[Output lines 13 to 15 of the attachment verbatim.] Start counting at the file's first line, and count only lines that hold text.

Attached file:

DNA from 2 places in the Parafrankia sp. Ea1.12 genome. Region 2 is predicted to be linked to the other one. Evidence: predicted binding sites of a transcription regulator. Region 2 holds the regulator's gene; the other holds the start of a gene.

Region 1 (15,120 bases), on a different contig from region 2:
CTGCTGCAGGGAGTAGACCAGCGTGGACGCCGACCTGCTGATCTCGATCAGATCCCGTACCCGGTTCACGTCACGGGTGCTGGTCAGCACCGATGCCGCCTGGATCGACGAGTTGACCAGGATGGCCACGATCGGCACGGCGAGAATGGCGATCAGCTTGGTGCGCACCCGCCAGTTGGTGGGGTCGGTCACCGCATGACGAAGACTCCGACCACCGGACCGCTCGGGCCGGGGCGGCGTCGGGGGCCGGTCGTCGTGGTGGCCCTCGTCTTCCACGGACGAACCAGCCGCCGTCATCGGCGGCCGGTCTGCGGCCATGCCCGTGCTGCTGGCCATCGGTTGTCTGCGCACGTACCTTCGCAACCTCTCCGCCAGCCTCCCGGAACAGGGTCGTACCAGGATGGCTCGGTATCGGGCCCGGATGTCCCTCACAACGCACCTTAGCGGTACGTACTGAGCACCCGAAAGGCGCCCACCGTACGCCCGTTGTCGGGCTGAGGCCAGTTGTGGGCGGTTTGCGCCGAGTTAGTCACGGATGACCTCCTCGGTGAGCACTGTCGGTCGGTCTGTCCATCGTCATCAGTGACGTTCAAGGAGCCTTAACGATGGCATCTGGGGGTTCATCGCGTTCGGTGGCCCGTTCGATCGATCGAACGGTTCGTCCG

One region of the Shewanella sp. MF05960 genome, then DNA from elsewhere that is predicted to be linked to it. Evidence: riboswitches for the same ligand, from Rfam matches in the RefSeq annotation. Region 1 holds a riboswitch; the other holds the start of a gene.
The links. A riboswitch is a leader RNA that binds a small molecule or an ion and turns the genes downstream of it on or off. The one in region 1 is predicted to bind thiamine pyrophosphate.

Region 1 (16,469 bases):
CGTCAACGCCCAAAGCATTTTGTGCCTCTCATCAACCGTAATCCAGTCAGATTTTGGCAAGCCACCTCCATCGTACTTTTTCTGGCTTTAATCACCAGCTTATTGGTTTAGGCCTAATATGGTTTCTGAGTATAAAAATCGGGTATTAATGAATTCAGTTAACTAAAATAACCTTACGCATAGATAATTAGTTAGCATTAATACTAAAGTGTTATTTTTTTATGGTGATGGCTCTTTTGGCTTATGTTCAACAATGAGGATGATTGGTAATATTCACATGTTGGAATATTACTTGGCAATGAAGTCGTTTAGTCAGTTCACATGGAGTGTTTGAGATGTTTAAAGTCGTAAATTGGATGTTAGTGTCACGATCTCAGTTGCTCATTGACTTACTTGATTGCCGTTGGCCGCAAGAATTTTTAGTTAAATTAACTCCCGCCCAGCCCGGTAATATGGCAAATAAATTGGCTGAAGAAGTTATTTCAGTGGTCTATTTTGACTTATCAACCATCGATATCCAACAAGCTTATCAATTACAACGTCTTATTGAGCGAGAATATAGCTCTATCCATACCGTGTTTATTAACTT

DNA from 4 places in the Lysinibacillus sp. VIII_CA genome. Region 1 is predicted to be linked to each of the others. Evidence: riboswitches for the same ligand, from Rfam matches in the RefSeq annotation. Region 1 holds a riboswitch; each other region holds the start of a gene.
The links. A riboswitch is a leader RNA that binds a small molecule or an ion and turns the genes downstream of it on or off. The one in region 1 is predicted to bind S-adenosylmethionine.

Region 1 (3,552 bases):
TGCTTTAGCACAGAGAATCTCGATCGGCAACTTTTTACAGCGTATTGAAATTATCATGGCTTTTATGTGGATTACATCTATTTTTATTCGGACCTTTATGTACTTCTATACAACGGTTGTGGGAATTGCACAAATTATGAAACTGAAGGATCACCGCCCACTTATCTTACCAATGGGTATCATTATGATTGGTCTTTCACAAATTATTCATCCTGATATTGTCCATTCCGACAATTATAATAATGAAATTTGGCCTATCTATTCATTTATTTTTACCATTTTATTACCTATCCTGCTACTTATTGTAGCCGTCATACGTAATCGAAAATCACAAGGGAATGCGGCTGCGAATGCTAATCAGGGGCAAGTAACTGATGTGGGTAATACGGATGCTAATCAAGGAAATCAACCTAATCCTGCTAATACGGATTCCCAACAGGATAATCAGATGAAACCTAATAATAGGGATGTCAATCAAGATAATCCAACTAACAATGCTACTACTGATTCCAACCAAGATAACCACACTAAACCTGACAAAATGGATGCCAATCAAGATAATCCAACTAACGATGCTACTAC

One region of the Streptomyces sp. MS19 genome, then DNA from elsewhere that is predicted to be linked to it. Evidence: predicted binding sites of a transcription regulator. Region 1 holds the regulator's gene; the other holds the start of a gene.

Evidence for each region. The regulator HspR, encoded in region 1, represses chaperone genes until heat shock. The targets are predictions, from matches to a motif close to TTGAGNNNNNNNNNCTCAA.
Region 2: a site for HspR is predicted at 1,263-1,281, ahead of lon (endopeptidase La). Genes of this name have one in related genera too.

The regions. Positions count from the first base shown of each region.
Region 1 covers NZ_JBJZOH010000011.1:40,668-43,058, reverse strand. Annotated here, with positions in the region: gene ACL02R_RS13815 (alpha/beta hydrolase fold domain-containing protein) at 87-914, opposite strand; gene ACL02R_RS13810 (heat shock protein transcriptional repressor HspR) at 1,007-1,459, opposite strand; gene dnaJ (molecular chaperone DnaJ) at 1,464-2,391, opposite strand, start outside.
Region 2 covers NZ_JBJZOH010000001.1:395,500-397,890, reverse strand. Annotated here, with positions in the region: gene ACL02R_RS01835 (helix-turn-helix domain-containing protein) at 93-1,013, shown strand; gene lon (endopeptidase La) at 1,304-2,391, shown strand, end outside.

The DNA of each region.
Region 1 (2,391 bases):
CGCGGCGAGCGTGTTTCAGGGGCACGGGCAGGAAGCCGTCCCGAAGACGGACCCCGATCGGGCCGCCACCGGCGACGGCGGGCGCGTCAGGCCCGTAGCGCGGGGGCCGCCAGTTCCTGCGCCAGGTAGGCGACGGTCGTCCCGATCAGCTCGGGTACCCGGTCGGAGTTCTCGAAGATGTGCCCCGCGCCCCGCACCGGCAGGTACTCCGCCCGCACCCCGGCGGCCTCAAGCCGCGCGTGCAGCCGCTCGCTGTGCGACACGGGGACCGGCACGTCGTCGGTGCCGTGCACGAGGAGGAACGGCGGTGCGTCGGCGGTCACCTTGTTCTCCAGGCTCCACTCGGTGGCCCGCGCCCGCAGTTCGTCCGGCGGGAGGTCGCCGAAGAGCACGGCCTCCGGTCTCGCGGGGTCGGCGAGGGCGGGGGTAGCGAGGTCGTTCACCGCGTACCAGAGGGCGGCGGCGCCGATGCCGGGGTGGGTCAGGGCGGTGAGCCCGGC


Evidence for each region. The regulator HspR, encoded in region 1, represses chaperone genes until heat shock. The targets are predictions, from matches to a motif close to TTGAGNNNNNNNNNCTCAA.
Region 2: a site for HspR is predicted at 1,263-1,281, ahead of lon (endopeptidase La). Genes of this name have one in related genera too.

The regions. Positions count from the first base shown of each region.